Doctor: Essex has ‘failed’ those people who have taken or tried to take their own lives

Doctor: Essex has 'failed' those people who have taken or tried to take their own lives

Essex has “failed” those people who have taken or tried to take their own lives, an council committee has heard.

Dr Hasan Chowhan, clinical chair of North East Essex Clinical Commissioning Group (CCG), made the comments at a meeting of the Essex Health and Wellbeing Board today (July 17)  during a discussion of the strategy to tackle suicide prevention in the county.

While rates of suicide in Southend have declined over the past 16 years, the rate in Essex has increased from just over eight people per 100,000 to around 11.

At the time of the last audit completed for 2017, there was a total of 141 deaths recorded that year as suicide across the county.

Of the total, 111 were  over the age of 26 and73 per cent of suicides involved males.

The most prevalent age for men were those between 40 and 49 and between 40 and 44 for women.

As many as 83 per cent of suicides of people aged between 18 and 25 involved substances such as drugs and alcohol.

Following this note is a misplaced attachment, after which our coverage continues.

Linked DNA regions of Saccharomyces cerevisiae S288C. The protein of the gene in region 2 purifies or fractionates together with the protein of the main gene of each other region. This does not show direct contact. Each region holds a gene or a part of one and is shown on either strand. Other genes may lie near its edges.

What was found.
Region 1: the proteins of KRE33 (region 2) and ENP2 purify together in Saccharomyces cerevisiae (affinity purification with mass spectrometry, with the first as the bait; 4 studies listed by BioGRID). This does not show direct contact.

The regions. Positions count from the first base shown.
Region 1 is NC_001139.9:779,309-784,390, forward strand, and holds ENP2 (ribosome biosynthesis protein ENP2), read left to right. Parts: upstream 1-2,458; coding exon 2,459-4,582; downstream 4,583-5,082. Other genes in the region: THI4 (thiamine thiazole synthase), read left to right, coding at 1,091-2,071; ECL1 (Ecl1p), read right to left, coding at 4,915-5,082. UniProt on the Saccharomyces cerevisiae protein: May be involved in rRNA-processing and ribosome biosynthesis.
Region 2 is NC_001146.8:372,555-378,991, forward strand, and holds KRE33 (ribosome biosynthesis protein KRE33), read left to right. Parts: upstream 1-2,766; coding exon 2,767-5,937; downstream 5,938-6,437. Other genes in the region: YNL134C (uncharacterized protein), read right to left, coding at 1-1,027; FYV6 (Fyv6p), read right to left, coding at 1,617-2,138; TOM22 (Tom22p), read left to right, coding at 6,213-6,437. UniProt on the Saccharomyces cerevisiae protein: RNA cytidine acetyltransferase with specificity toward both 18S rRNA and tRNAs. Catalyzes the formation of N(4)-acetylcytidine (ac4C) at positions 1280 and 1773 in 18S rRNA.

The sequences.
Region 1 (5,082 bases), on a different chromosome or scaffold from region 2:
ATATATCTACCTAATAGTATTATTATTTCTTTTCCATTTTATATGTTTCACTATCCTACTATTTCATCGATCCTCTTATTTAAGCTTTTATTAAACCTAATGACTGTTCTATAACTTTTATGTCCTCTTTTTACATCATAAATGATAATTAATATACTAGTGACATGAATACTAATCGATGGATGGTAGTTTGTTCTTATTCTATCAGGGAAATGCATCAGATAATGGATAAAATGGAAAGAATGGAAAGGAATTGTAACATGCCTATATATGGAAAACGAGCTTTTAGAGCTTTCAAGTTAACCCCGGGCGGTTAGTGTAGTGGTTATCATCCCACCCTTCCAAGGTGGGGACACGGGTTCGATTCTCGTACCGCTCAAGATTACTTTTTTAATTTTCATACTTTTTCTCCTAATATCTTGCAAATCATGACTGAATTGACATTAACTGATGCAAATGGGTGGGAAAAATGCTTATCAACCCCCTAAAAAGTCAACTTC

In those aged 26 and over, 31 per cent involved a history of alcohol misuse and 21 per cent involved a history of drug abuse.

However the council’s strategy has been criticised as failing those who have taking their own lives – despite it focusing on high risk groups, for example through Essex County Council’s Strengthening Communities agenda.

This has involved a programme aimed at reducing social isolation and loneliness, community-based programmes such as Men’s Sheds, as well as mental health first aid training in communities and suicide awareness training via social media groups.

Dr Chowhan said: “There’s substance misuse and there’s loneliness. It struck me that several months ago the boards and committees discussed these things over and over again and we are failing our population in terms of getting a solution for that.

“It’s a strong word but I think we are.

“And that’s based on my second point and that is if you look at the 18 to 26 range the report says in last 12 month a significant proportion had suicide attempts.

It is a fair statement that we have failed those individuals in terms of actually being able to prevent what’s happening.”

The council has now set up a suicide steering board to coordinate activities addressing factors underpinning the risks associated with suicide.

The council is following the national ambition to reduce the suicide rate by 10 per cent by 2021 from figures in 2016/17.

Committee chair John Spence said: “We all feel that ten per cent as a target is a long way from where our ambition ought to be but we understand why it’s there.”

By Piers Meyler – Local Democracy Reporter

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